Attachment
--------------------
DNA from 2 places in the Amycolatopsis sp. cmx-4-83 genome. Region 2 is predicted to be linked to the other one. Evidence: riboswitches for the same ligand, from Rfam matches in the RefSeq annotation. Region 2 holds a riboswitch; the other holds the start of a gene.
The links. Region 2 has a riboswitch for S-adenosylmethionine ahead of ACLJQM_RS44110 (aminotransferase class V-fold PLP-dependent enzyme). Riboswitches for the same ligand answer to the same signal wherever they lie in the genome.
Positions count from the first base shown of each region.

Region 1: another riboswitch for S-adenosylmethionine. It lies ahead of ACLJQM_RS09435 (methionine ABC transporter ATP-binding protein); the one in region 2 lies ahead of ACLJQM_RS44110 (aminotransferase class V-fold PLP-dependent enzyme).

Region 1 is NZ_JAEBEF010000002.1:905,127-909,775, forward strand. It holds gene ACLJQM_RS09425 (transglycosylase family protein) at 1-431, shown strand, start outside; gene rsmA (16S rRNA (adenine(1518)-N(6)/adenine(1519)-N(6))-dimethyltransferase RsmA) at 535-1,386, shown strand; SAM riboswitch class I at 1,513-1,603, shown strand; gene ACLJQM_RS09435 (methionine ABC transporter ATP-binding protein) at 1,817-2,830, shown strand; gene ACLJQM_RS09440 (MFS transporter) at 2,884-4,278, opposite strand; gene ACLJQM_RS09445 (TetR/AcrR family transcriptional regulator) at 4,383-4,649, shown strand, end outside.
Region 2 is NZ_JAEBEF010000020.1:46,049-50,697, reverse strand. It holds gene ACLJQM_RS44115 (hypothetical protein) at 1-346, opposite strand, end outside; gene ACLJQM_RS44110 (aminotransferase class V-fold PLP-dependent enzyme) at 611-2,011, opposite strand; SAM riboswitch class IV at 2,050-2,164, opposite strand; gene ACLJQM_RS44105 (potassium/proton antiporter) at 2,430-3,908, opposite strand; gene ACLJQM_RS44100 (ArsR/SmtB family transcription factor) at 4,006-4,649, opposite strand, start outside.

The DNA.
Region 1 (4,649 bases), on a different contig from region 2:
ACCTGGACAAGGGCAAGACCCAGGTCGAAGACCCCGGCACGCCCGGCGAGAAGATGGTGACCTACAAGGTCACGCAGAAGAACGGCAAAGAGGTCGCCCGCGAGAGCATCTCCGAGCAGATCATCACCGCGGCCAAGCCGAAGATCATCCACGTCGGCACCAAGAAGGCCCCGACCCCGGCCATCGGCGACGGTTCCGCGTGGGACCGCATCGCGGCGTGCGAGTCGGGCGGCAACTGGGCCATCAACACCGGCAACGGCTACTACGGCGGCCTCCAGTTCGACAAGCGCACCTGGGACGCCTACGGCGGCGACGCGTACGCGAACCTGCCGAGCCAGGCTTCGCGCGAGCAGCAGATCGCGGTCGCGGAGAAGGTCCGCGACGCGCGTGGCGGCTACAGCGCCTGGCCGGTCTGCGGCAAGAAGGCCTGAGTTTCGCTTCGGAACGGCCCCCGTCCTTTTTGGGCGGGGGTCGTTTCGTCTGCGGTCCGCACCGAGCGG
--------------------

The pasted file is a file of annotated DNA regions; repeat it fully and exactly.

DNA from 2 places in the Amycolatopsis sp. cmx-4-83 genome. Region 2 is predicted to be linked to the other one. Evidence: riboswitches for the same ligand, from Rfam matches in the RefSeq annotation. Region 2 holds a riboswitch; the other holds the start of a gene.
The links. Region 2 has a riboswitch for S-adenosylmethionine ahead of ACLJQM_RS44110 (aminotransferase class V-fold PLP-dependent enzyme). Riboswitches for the same ligand answer to the same signal wherever they lie in the genome.
Positions count from the first base shown of each region.

Region 1: another riboswitch for S-adenosylmethionine. It lies ahead of ACLJQM_RS09435 (methionine ABC transporter ATP-binding protein); the one in region 2 lies ahead of ACLJQM_RS44110 (aminotransferase class V-fold PLP-dependent enzyme).

Region 1 is NZ_JAEBEF010000002.1:905,127-909,775, forward strand. It holds gene ACLJQM_RS09425 (transglycosylase family protein) at 1-431, shown strand, start outside; gene rsmA (16S rRNA (adenine(1518)-N(6)/adenine(1519)-N(6))-dimethyltransferase RsmA) at 535-1,386, shown strand; SAM riboswitch class I at 1,513-1,603, shown strand; gene ACLJQM_RS09435 (methionine ABC transporter ATP-binding protein) at 1,817-2,830, shown strand; gene ACLJQM_RS09440 (MFS transporter) at 2,884-4,278, opposite strand; gene ACLJQM_RS09445 (TetR/AcrR family transcriptional regulator) at 4,383-4,649, shown strand, end outside.
Region 2 is NZ_JAEBEF010000020.1:46,049-50,697, reverse strand. It holds gene ACLJQM_RS44115 (hypothetical protein) at 1-346, opposite strand, end outside; gene ACLJQM_RS44110 (aminotransferase class V-fold PLP-dependent enzyme) at 611-2,011, opposite strand; SAM riboswitch class IV at 2,050-2,164, opposite strand; gene ACLJQM_RS44105 (potassium/proton antiporter) at 2,430-3,908, opposite strand; gene ACLJQM_RS44100 (ArsR/SmtB family transcription factor) at 4,006-4,649, opposite strand, start outside.

The DNA.
Region 1 (4,649 bases), on a different contig from region 2:
ACCTGGACAAGGGCAAGACCCAGGTCGAAGACCCCGGCACGCCCGGCGAGAAGATGGTGACCTACAAGGTCACGCAGAAGAACGGCAAAGAGGTCGCCCGCGAGAGCATCTCCGAGCAGATCATCACCGCGGCCAAGCCGAAGATCATCCACGTCGGCACCAAGAAGGCCCCGACCCCGGCCATCGGCGACGGTTCCGCGTGGGACCGCATCGCGGCGTGCGAGTCGGGCGGCAACTGGGCCATCAACACCGGCAACGGCTACTACGGCGGCCTCCAGTTCGACAAGCGCACCTGGGACGCCTACGGCGGCGACGCGTACGCGAACCTGCCGAGCCAGGCTTCGCGCGAGCAGCAGATCGCGGTCGCGGAGAAGGTCCGCGACGCGCGTGGCGGCTACAGCGCCTGGCCGGTCTGCGGCAAGAAGGCCTGAGTTTCGCTTCGGAACGGCCCCCGTCCTTTTTGGGCGGGGGTCGTTTCGTCTGCGGTCCGCACCGAGCGG